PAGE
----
As it works to meet stricter global emissions standards, Volkswagen is set to launch a range of new fuel-saving technologies on future models.
Among the highlights of a recent technical presentation at the carmakers' headquarters in Wolfsburg, Germany, was the announcement of a new and more powerful TDI turbodiesel engine.
This 2.0-liter four-cylinder engine will be powerful as well as efficient, making up to 268 horsepower, according to a report from Autocar.
It will be based on the EA2888 design already used in several Volkswagen models--now rated at 150 hp--but with a new electric turbocharger, higher-pressure fuel system, and other modifications.Manufacturers are showing considerable interest in electric turbochargers as a way to help decrease the size of engines without sacrificing the power and responsiveness of larger, naturally-aspirated units.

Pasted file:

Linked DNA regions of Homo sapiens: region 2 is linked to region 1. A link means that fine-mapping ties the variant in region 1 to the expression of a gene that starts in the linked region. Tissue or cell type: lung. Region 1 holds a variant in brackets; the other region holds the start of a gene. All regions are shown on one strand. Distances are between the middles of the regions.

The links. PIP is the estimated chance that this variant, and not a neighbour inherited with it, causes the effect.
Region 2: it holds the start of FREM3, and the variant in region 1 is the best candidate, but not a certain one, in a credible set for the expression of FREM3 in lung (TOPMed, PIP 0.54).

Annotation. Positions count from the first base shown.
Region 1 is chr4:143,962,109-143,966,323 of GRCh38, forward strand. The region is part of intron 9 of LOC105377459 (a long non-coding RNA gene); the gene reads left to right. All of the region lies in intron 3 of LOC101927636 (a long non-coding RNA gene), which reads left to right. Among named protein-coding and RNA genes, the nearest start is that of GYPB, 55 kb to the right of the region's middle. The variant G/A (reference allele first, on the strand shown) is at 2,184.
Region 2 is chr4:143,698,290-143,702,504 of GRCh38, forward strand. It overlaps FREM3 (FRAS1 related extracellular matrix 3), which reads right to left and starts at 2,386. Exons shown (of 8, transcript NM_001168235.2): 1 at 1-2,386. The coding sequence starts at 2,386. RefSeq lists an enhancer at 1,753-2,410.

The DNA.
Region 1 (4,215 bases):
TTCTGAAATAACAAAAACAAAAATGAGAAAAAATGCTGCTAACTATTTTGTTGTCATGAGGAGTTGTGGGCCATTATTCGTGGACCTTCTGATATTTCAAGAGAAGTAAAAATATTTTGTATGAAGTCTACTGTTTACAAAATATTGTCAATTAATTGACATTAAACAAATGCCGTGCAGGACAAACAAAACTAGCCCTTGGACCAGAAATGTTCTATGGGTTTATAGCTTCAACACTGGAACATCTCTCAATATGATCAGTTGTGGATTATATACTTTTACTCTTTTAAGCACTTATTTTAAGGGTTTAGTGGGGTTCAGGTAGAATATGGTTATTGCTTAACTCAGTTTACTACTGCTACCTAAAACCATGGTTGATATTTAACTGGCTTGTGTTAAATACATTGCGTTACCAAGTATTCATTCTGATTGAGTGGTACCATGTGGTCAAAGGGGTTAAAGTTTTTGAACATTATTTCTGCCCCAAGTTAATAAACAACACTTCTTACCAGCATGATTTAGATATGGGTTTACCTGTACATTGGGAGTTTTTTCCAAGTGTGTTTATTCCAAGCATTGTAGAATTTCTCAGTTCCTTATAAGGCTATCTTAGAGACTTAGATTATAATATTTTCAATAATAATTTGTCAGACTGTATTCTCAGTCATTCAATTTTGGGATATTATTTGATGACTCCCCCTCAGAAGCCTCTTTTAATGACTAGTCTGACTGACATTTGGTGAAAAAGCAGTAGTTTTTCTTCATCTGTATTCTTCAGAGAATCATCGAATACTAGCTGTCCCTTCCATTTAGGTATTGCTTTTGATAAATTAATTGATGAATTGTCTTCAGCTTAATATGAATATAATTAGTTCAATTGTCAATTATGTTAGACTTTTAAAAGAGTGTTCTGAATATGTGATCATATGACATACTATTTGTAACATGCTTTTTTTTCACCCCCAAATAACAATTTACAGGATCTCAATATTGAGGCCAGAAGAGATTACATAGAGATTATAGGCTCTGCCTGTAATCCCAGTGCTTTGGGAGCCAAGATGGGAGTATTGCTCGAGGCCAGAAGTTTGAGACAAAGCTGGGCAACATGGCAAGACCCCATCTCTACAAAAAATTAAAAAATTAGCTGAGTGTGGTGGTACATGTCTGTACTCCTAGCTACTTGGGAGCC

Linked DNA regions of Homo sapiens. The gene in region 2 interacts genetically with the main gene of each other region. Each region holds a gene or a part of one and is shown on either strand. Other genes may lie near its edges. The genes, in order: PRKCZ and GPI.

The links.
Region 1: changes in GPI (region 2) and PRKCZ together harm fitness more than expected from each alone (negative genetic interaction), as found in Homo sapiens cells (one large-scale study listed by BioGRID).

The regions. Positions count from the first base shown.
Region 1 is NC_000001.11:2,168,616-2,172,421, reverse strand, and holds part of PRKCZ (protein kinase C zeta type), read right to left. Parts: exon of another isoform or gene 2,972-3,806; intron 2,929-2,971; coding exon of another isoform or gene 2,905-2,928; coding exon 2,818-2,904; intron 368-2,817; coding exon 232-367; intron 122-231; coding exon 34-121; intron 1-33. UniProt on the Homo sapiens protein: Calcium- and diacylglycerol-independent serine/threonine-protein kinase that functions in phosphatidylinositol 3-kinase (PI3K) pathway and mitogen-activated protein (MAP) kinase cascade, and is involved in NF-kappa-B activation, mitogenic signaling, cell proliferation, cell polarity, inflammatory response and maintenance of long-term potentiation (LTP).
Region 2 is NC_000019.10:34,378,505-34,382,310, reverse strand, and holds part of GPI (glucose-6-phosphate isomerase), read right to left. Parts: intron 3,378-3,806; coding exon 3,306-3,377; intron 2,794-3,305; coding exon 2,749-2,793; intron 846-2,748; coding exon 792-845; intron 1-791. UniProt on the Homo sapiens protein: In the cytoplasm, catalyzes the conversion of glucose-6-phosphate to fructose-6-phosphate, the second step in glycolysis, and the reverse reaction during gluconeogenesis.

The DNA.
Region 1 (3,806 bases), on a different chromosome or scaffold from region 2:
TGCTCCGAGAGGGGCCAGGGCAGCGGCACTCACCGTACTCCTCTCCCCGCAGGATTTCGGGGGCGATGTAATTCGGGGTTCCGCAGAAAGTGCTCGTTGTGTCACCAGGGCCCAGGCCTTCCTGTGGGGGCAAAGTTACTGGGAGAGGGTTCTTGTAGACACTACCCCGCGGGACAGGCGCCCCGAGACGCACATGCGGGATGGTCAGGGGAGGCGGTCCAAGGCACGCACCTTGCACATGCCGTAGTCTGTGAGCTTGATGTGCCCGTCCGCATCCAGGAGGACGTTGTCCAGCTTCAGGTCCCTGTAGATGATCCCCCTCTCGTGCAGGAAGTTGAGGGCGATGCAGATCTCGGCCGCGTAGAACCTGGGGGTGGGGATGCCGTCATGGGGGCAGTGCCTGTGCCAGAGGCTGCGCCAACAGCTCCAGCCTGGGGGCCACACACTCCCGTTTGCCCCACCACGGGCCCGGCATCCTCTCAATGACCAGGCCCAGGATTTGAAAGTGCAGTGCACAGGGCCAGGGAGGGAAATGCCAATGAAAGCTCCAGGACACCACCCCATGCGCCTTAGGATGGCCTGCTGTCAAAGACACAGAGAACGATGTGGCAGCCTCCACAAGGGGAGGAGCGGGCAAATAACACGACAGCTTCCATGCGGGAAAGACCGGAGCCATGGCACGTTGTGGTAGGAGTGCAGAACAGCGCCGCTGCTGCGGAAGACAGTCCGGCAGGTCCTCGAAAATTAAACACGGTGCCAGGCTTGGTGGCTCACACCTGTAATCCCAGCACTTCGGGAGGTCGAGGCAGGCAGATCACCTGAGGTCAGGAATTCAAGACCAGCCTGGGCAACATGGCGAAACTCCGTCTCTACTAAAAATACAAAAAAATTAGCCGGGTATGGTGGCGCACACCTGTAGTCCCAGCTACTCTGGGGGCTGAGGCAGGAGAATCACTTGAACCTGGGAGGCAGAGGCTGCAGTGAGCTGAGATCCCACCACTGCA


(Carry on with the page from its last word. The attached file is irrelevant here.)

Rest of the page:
Whereas standard turbochargers are driven by exhaust gases and require time to spool up, electric turbos boast the instantaneous response of an electric motor, curtailing the "turbo lag" common to many cars with this type of forced induction.
Audi, which is part of the VW Group, demonstrated an electric turbo on a diesel version of its RS 5 coupe earlier this year. It's expected to launch that technology on the SQ7--a sporty version of the next-generation Q7 SUV--in 2016.
VW may also use its electrically turbocharged engine on a large utility vehicle initially.
Volkswagen CrossBlue Concept - 2013 Detroit Auto Show
The new TDI engine is expected to appear in a production version of the CrossBlue seven-seat mid-size SUV. The concept first appeared at the 2013 Detroit Auto Show, with a diesel-electric hybrid powertrain.
A more powerful diesel engine was just one of many tech announcements made by Volkswagen today.
The company is also developing a 10-speed version of its DSG dual-clutch automatic transmission, as well as a new mild-hybrid system.
The latter shuts down the engine while slowing to a stop, and during coasting at higher speeds. It also uses regenerative braking to collect energy that can be used to power electrical accessories.